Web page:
9. Definitive Treatment: Plating

Aside from intramedullary nailing, numerous methods of open reduction and internal fixation of ST femur fractures are available. The most successful type of plating involves the use of 95-degree fixed angle blade plates (Figure 5). Despite some studies revealing moderately good results with fixed angle plating with nonunion rates of approximately 0-10% with times to union of approximately 5 months [2, 24], more recent studies have found less appealing results [25]. These recent changes in outcomes, coupled with the high degree of difficulty in applying this fixed angle devices and decreased infection rates, higher union rates, and shorter operative times with intramedullary nailing, have led to decreased use in 95-degree fixed angle plates [14, 25]. Another form of fixed angle plating includes proximal femoral locking plates (Figure 6). These systems have been shown to have better biomechanical properties than blade plate constructs. However recent studies have also shown poor results including high malunion/nonunion rates and subsequent reoperation rates close to 35% [14, 26]. Finally 135-degree compression plates, commonly used for intertrochanteric hip fractures, have been shown to have failure of fixation upwards of 56% and therefore have been abandoned in the surgical treatment of ST femur fractures [21].

Figure 5: Extramedullary fixation of subtrochanteric femur fractures: This diagram illustrates the use of a 95-degree blade plate construct for the treatment of subtrochanteric femur fractures.
Figure 6: Extramedullary fixation of subtrochanteric femur fractures: This diagram illustrates and provides radiographs of the use of a proximal femoral locking plate construct for the treatment of subtrochanteric femur fractures.

Despite poorer results of open reduction and internal fixation with fixed angle constructs when compared to intramedullary nailing, open plating may still have a prominent role in the acute treatment of ST femur fractures. One study by Robertson et al. showed a large improvement in malunion rates (27% versus 0%) when provisional plating of ST femur fractures was performed prior to intramedullary nailing in fractures that required an open reduction. In addition there was no increase in operative time or blood loss when comparing all cases that required open reduction between the two study groups [15].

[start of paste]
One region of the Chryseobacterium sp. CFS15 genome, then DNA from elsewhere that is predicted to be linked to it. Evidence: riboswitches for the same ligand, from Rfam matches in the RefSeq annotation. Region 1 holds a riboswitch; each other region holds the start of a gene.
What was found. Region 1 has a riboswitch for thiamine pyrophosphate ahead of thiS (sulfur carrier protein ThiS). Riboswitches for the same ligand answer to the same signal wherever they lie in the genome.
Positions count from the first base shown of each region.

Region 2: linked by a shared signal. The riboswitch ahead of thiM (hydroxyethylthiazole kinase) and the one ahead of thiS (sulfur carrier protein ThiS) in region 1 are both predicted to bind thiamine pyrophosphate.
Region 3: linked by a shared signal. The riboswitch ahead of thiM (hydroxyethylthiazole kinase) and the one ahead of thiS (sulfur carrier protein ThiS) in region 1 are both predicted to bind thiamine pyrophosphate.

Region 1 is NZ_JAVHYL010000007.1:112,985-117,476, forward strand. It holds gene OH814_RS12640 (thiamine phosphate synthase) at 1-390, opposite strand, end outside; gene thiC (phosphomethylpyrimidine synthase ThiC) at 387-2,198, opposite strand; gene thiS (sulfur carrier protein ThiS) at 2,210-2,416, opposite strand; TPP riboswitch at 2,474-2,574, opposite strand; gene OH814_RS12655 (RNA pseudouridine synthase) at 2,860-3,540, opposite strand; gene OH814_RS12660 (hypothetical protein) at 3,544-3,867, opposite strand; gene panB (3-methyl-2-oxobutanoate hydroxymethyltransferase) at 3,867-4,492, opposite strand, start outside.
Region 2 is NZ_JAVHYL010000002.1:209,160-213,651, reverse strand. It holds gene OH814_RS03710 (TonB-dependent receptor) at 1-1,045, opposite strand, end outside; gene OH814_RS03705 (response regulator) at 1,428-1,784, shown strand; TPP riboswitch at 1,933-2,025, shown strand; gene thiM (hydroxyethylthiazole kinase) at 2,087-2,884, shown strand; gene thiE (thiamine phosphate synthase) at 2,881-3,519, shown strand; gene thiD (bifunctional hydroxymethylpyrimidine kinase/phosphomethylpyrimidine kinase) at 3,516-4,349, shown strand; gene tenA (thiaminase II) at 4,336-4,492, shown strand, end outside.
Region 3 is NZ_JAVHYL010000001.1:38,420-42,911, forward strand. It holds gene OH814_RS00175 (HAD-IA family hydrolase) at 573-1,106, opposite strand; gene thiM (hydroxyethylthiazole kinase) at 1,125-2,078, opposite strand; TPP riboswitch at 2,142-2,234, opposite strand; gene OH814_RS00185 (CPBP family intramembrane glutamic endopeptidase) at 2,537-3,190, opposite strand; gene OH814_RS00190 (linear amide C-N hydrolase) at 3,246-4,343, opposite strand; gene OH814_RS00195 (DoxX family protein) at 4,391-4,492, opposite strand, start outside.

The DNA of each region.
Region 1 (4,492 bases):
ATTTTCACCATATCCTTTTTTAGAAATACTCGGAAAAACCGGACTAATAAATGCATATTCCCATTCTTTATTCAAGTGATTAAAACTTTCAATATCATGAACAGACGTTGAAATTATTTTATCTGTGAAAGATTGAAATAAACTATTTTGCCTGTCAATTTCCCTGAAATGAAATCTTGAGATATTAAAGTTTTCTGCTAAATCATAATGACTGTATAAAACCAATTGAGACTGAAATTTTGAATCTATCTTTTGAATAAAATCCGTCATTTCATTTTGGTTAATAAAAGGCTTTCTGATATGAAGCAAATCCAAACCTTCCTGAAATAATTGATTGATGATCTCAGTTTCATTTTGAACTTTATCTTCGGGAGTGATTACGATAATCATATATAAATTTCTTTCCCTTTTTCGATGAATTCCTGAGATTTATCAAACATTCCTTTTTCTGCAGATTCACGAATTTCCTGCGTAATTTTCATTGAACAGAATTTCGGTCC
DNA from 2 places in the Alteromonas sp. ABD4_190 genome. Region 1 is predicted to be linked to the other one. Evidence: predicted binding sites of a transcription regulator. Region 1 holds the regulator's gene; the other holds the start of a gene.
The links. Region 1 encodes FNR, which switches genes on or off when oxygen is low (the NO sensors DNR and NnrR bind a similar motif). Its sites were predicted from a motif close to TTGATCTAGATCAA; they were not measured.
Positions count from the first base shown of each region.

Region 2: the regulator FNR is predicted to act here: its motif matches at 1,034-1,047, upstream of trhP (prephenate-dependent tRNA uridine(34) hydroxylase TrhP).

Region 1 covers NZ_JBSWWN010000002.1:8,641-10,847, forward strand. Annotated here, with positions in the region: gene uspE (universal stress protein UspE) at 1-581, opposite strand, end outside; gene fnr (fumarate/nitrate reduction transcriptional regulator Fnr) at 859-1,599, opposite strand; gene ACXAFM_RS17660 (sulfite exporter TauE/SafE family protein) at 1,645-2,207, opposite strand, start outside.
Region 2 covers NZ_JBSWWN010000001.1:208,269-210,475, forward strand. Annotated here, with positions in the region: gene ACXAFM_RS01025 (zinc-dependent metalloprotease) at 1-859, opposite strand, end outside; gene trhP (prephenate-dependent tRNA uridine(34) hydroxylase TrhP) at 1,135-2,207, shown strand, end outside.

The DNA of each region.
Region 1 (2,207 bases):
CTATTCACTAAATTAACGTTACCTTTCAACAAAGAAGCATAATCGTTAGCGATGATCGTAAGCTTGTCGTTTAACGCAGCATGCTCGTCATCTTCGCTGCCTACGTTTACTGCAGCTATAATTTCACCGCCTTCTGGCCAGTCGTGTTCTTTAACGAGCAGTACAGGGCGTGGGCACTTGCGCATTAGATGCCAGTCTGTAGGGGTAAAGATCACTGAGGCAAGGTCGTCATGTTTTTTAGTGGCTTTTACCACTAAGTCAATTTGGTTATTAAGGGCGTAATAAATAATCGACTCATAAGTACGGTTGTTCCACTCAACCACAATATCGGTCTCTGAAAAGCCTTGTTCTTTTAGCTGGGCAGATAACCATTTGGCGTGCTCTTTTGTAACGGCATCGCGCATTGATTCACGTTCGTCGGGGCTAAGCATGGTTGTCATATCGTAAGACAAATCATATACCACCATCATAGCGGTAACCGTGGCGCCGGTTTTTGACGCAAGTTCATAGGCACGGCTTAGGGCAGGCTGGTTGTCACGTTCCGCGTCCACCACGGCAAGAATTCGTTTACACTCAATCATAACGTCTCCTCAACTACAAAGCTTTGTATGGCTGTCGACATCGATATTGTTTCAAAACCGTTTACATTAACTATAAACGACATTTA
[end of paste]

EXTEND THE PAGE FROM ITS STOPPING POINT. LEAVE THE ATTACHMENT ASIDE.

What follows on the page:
10. Complications

The complications of surgical treatment of ST femur fractures are similar to the complications for other types of proximal femur fractures, including mortality, nonunion, malunion, and infection. In terms of mortality rates, ST fracture 1-year mortality rates in elderly patients are similar to rates for femoral neck and IT fractures of approximately 9.5% at 30 days, 27% at 1 year, and up to 60% at 4 years [22, 27]. Interestingly, it appears that patients with atypical proximal femur fractures associated with bisphosphonates have a decreased mortality rate at 4 years when compared to typical ST fracture patterns [27].

In terms of malunion and nonunion rates, the main cause appears to be inability to obtain anatomic reductions intraoperatively. Development of improper reductions can be the result of improper starting points, especially too lateral with the trochanteric starting point, or lack of direct visualization, instrumentation, or provisional plate fixation prior to intramedullary nail insertion. In addition to increased rates of nonunion, excessive varus and flexion of the proximal segment can cause detrimental changes to gait mechanics. In general, the typical failure will result in a varus deformity (Figure 7) and these complications are typically treated with exchange intramedullary nailing or fixed angle plate constructs with or without bone grafting [14].

Figure 7: Varus collapse of subtrochanteric femur fractures: This diagram illustrates and provides a radiographic example of a subtrochanteric fracture varus nonunion.

In terms of infection, both deep and superficial surgical site infections can occur following operative treatment of ST femur fractures. Typically superficial soft tissue infections can be treated conservatively with antibiotic alone. In terms of deep infections, they may be approached with surgical irrigation and debridement with antibiotics in an attempt to allow the fracture to heal prior to implant removal. However, should the patient be found to have a persistent infected nonunion, removal of the implant is needed followed by temporary fixation with an antibiotic intramedullary device followed by antibiotics until the infection has been effectively treated [14].

11. Summary

ST femur fractures are a less common type of hip fracture but can occur in both young and elderly patients after both high- and low-energy mechanisms of injury. While initial evaluation and treatment involve resuscitation and modalities such as skeletal traction, very rarely should treatment not proceed to surgical fixation. In terms of fixation, intramedullary nailing is the gold standard of treatment and can be performed safely for both typical and atypical ST fractures. However there are many technical aspects to intramedullary nailing that a surgeon must consider. While fixed angle constructs can be used for initial treatment of fixation, these methods are more commonly utilized for ST femoral malunion/nonunion treatment.

Conflicts of Interest

The authors declare that there are no conflicts of interest regarding the publication of this paper.